OOH dear! Will privacy fears prevail as digital ad displays get smarter?

Today’s digital out-of-home displays can sense gender, age and even emotions of viewers so privacy fears need careful consideration. Andrew Hennigan reports

Next time you are looking at a digital out-of-home (OOH) advertising display in a station, airport or shopping mall it might just be looking back at you.

Many companies are now offering or developing technologies that can sense who is standing in front of a display, count them, identify their gender, sense the approximate age, measure how long they look at the display and even gauge their emotions.

In France Quividi provides the technology for many in-store and out-of-home displays. This technology uses a video camera and machine vision software that can determine gender, age, distance, attention time and mood. In the US, an MIT Lab spinoff called Affectiva also uses facial analysis technology to sense emotions in real time, originally in the advertising lab and field tests but now also in OOH displays. In Poland a startup called Neurohm is also using biometric sensing combined with reaction time measurement and eye tracking to determine the exact area of a display that has provoked certain emotions.

One of the companies already using audience-sensing technology in the field is Grandi Stazioni SpA, the subsidiary of Italian State Railways that manages the country’s main train stations.

“We have been using Quividi software in 150 advertising displays in five major stations since 2013,” says Marco Orlandi, head of digital media development, Grandi Stazioni SpA.

The organisation had several goals:

  1. Measure the total audience of each screen and station

  2. Evaluate conversion rates, dwell times and attention times in order to fine-tune display positions

  3. Identify demographics which led to targeted campaigns that engaged with audiences

Grandi Stazioni is using the data from the displays to better understand customer behaviour by evaluating the impact on footfall and attention from events like a new retail outlet or a change in the train timetable.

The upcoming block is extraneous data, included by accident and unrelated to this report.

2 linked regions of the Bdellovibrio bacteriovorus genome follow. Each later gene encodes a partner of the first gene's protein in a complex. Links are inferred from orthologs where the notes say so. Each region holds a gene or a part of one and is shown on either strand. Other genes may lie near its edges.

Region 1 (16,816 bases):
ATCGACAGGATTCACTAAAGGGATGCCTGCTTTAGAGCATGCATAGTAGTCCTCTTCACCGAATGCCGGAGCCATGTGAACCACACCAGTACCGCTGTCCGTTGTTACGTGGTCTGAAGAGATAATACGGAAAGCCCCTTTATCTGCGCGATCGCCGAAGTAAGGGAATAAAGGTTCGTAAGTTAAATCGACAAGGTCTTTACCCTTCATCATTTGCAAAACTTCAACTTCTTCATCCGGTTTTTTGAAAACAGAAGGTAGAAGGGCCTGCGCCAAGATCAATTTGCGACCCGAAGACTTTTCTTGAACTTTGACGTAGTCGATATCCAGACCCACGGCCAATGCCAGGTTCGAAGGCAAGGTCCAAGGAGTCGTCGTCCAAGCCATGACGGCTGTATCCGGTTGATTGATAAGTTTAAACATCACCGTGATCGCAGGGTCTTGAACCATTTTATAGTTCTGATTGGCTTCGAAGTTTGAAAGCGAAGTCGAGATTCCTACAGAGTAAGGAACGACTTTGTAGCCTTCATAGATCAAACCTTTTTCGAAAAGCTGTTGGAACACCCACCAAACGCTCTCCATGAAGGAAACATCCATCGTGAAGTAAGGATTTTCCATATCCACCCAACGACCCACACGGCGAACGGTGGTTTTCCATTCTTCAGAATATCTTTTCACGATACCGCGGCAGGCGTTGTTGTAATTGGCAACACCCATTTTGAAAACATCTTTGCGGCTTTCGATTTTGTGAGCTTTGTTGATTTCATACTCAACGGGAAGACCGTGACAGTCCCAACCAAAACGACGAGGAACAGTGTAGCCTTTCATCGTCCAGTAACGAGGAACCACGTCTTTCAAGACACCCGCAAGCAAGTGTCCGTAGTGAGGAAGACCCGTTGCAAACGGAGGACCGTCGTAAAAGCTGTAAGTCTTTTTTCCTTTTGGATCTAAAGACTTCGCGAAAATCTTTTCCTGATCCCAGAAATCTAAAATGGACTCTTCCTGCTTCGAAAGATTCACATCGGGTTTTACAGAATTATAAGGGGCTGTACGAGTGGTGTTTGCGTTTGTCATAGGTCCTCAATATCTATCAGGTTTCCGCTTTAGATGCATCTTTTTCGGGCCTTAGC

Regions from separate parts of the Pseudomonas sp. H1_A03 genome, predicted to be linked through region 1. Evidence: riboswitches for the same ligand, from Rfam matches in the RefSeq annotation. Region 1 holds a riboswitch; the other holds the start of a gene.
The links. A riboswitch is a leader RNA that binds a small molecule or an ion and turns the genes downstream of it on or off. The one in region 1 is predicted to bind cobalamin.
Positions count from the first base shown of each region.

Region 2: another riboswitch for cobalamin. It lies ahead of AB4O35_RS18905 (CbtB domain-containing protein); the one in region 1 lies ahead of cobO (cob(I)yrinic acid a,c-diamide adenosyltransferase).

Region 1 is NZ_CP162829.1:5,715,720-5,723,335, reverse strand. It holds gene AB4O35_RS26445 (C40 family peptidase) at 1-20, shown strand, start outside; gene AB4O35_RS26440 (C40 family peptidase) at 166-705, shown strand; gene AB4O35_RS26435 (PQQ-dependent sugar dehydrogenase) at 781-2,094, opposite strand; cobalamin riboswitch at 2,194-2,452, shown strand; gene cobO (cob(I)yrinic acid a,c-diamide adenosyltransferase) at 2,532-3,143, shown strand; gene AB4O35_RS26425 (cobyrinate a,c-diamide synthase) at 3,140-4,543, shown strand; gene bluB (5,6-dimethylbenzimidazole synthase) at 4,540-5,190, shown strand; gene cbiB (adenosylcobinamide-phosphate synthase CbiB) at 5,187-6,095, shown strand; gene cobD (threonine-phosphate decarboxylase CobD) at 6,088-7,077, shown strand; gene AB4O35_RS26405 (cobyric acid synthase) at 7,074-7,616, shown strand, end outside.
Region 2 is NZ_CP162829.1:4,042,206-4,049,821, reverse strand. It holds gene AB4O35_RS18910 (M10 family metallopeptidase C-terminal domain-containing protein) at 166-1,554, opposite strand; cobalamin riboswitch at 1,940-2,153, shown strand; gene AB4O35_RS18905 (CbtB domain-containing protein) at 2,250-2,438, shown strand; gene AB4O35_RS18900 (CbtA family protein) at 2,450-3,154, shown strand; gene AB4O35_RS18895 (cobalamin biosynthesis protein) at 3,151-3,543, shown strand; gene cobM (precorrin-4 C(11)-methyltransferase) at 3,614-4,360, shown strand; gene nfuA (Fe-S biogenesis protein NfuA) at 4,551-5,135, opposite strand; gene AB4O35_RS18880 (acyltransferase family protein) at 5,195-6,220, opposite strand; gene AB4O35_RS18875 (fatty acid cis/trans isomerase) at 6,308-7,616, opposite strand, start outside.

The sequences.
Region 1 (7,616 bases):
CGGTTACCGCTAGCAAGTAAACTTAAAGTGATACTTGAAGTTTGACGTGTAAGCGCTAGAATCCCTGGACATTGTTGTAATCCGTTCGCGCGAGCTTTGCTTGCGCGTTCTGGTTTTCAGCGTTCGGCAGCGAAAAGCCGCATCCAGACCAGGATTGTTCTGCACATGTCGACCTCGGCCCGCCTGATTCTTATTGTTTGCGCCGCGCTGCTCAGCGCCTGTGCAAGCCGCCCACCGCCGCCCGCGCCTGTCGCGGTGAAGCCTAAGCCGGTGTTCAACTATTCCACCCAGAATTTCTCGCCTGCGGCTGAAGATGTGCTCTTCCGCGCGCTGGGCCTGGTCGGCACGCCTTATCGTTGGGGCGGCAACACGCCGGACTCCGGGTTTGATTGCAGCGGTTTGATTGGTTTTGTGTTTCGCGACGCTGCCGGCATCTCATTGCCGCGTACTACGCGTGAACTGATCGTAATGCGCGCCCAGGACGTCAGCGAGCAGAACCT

The data is also useful for integrating the displays with real-time bidding technology.

“Thanks to the real-time information provided by the audience detection systems, part of our schedule will be sold through programmatic platforms,” Orlandi says.

However, Grandi Stazioni is approaching privacy issues carefully and in line with national regulations. 

“We have chosen products already certified by the national privacy authority which are based on anonymous video analytics that are not enabled to store and record any personal data,” he says.

Herein lies a lesson for advertisers: the problem lies not in what the display unit detects but what happens to the data.  Europe’s new General Data Protection Regulation (GDPR) will address this by restricting the way sensitive data can be collected, stored and shared. 

“Basically data privacy risk minimisation will depend upon the data types and flows, with each actor needing to take responsibility for its fair share of the process,” says Aurélie Pols, Chief Visionary Officer at the data privacy consultancy Mind Your Privacy.

To complicate matters, GDPR has added biometric data to the class of sensitive data for which explicit consent will be required for storage and reuse.

Pols outlines two display scenarios, one where problems are unlikely to arise, the other with potentially nightmarish consequences.

Simple scenario:A person passes in front of a display, looking grim. The display shows an ad to go to the Canary Islands, possibly with a promotional code. It doesn’t store any facial features and it’s up to the person to take advantage of the code.

Complicated scenario:The person walks in front of a display, which picks up geo-location data that is shared with the mobile service provider. The person’s facial expression is scanned. An algorithm then determines that the person needs a holiday and the provider pushes a text message with a promotional code for a trip to Lanzarote.  Multiple actors share the person’s facial data; the viewer has no knowledge of where the data is held or how it will be used.

Privacy regulation and industry best practices may address fears of personal data being misused, but many consumers may still feel that these ads are just too creepy. The trick will be for firms to adopt a highly transparent light touch.

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